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Course Home > Intervening > Planning Action > Planning for Pleasantville

In This Module:

Collaborations for Intervention

Planning Action

Planning for Pleasantville


Steps to Developing an Action Plan


Anita's Action Plan


Course Project - Part 4 - Developing Your Action Plan

Module 3 Wrap-Up

Planning for Pleasantville

So, now that Anita and the others have recruited some people who live and work near Pleasantville Middle School for their team, they are ready to start figuring out how they are going to make that intersection at Maple Avenue and Elm Street less dangerous. Some of the original members of the team—the parent whose daughter goes to Baker, for example—have decided to focus their time on the sweetened beverage issue instead, but the new members from Miguel's neighborhood are more than making up the difference.

The girl who wants to ride her bike to school—her name is Isabel—is particularly motivated to make this project a success. The group has decided to submit a petition to the town board requesting that they do what they can to make the intersection safer. They are hoping to at least get a crossing guard assigned to that intersection for now and maybe a traffic light installed in the long run. Isabel's parents have told her that if they succeed, she'll be allowed to ride in every day, as long as she walks her bike across Maple Ave.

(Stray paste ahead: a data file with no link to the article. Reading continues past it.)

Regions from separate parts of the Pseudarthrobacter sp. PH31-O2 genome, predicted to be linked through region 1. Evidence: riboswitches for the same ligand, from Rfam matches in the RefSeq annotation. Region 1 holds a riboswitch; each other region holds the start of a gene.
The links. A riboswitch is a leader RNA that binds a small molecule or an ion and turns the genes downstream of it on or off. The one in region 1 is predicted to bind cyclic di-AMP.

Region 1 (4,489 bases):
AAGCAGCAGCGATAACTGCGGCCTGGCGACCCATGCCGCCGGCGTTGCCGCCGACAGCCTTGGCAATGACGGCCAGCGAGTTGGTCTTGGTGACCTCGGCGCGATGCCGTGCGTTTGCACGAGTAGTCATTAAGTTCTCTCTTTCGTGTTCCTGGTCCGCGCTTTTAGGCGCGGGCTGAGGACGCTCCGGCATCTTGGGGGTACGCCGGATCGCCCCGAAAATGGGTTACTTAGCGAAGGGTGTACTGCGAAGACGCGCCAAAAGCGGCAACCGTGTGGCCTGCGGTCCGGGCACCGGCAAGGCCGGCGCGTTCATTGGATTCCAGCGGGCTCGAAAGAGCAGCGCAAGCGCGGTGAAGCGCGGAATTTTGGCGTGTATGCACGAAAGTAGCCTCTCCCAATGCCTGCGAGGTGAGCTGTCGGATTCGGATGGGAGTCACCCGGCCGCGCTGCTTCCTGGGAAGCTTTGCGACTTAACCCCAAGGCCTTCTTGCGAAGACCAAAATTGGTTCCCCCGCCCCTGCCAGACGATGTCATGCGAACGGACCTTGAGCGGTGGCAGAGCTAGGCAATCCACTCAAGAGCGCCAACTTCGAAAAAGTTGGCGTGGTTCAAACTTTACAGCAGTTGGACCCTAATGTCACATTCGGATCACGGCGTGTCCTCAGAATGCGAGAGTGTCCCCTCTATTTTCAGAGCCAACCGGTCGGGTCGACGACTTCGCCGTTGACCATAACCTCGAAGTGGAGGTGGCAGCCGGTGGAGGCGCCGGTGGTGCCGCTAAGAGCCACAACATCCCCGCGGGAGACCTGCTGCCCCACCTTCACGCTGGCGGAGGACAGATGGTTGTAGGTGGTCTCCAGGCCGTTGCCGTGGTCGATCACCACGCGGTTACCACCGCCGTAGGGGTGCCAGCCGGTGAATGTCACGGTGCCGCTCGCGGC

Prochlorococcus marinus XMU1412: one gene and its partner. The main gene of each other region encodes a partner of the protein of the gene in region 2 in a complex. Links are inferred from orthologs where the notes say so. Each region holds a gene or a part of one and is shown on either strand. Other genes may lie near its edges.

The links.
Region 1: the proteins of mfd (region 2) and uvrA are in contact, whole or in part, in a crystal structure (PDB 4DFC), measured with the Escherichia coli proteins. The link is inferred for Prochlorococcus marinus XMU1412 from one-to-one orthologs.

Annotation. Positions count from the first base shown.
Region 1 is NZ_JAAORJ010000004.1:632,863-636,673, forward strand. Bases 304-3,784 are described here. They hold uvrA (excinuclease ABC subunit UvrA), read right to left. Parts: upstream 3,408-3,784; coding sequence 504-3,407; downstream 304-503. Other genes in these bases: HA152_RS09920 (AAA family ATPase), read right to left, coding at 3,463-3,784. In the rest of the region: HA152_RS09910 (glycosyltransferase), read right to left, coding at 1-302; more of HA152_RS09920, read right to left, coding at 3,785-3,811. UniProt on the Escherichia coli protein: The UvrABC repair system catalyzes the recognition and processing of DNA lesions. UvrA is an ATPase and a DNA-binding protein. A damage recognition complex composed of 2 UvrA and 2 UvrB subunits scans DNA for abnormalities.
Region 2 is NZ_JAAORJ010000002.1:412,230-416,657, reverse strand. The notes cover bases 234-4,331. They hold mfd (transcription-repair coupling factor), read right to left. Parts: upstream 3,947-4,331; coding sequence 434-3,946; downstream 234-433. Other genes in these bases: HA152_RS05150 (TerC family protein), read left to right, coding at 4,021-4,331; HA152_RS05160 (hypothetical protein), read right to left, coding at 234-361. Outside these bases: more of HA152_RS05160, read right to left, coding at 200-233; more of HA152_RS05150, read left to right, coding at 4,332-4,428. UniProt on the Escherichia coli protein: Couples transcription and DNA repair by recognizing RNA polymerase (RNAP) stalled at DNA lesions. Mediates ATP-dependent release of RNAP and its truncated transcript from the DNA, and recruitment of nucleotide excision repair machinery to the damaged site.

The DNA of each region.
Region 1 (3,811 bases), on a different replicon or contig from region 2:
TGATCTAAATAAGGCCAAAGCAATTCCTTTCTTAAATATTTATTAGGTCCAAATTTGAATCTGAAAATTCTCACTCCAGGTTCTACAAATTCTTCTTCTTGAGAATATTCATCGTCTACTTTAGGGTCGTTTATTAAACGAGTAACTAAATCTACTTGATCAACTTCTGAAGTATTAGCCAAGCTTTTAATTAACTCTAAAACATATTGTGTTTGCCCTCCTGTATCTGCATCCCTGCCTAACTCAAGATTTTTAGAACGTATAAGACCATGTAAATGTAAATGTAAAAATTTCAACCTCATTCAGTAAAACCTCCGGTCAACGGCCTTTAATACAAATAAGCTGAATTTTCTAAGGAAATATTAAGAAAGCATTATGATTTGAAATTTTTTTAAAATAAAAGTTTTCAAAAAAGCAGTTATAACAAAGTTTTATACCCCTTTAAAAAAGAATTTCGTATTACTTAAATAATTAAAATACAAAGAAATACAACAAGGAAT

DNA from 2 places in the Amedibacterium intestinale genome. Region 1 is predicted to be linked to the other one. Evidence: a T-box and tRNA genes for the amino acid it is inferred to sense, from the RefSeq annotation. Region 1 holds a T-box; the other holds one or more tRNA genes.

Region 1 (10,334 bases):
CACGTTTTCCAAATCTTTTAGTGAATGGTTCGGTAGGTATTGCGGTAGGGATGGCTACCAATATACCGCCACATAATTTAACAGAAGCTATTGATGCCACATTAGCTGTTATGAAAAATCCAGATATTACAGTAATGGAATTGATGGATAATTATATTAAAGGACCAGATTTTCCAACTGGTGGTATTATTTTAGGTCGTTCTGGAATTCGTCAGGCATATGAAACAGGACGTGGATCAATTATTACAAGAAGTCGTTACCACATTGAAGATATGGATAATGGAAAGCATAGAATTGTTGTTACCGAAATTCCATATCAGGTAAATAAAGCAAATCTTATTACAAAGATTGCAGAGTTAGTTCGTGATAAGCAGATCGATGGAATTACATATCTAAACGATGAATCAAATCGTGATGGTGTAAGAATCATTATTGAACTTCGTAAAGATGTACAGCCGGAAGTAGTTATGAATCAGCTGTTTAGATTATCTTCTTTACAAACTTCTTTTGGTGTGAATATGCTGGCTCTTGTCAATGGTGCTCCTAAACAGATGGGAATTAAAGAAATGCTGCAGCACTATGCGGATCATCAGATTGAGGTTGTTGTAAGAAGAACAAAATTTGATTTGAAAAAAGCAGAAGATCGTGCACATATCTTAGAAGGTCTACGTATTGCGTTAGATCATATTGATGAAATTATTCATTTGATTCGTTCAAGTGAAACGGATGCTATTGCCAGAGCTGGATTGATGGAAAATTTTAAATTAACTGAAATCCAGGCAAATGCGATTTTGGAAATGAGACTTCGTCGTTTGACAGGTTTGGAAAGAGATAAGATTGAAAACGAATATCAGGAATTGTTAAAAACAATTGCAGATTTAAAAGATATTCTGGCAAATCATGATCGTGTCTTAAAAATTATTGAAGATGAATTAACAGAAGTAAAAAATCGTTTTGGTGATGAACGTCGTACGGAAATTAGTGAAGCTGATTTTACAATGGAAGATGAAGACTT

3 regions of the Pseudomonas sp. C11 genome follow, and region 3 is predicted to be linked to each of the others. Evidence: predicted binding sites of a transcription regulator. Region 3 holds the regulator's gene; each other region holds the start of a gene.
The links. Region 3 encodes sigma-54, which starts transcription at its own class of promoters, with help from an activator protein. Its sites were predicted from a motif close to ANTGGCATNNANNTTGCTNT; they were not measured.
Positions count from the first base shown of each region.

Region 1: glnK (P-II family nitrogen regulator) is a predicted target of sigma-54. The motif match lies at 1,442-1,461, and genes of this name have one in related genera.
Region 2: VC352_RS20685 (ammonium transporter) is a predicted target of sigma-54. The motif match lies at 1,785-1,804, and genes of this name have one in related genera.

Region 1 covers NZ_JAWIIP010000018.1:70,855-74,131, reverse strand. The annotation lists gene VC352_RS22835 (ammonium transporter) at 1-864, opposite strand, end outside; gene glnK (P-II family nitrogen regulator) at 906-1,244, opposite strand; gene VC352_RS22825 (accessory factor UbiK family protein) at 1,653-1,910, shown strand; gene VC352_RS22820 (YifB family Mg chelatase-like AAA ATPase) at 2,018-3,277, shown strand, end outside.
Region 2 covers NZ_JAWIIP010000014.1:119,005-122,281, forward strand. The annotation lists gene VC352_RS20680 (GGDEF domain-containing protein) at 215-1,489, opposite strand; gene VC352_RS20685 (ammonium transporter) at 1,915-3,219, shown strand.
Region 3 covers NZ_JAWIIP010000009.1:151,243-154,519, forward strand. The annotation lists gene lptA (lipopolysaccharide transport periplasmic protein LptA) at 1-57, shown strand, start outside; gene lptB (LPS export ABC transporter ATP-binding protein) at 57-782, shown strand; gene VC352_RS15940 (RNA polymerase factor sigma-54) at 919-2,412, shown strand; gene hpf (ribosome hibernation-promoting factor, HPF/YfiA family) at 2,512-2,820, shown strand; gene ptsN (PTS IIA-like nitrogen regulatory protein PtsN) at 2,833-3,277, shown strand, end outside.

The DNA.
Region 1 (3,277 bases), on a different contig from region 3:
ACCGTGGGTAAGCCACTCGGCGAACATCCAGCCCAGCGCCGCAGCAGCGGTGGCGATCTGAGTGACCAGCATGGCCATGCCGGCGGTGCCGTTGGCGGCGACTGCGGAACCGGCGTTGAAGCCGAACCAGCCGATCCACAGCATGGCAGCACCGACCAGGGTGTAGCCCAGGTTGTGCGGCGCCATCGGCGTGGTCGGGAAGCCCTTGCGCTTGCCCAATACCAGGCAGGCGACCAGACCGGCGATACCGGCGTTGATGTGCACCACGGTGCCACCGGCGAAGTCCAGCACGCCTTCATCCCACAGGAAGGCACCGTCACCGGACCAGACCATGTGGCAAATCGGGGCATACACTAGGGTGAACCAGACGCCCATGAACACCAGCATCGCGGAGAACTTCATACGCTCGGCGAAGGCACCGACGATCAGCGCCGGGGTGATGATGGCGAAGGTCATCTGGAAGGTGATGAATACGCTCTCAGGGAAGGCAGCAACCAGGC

In the meantime, Isabel has teamed up with the Pleasantville P.E. teacher to get kids who want to bike or walk to school interested in more immediate solutions. After discussing it with the larger group, they are planning to form a "walking school bus" where kids and adults walk to school together, picking up kids along the way as if they were at bus stops. They have decided to test the idea with kids in the lunchtime walking club the teacher started and then expand from there.

The recreation coordinator is also pulling together some parent volunteers who can "drive" the bus. He's also recruiting some parents to help with a count of kids who are walking now, so that in three months they can repeat the count and measure their success. Isabel's mom has agreed to help with at least the first count, and Anita has agreed to send regular e-mail updates to let the team know about the status of the project and to get their input on how they think things are going.

As for Isabel, even if she can't bike until the intersection is safer, she can at least walk to school with her friends as part of the "walking school bus."

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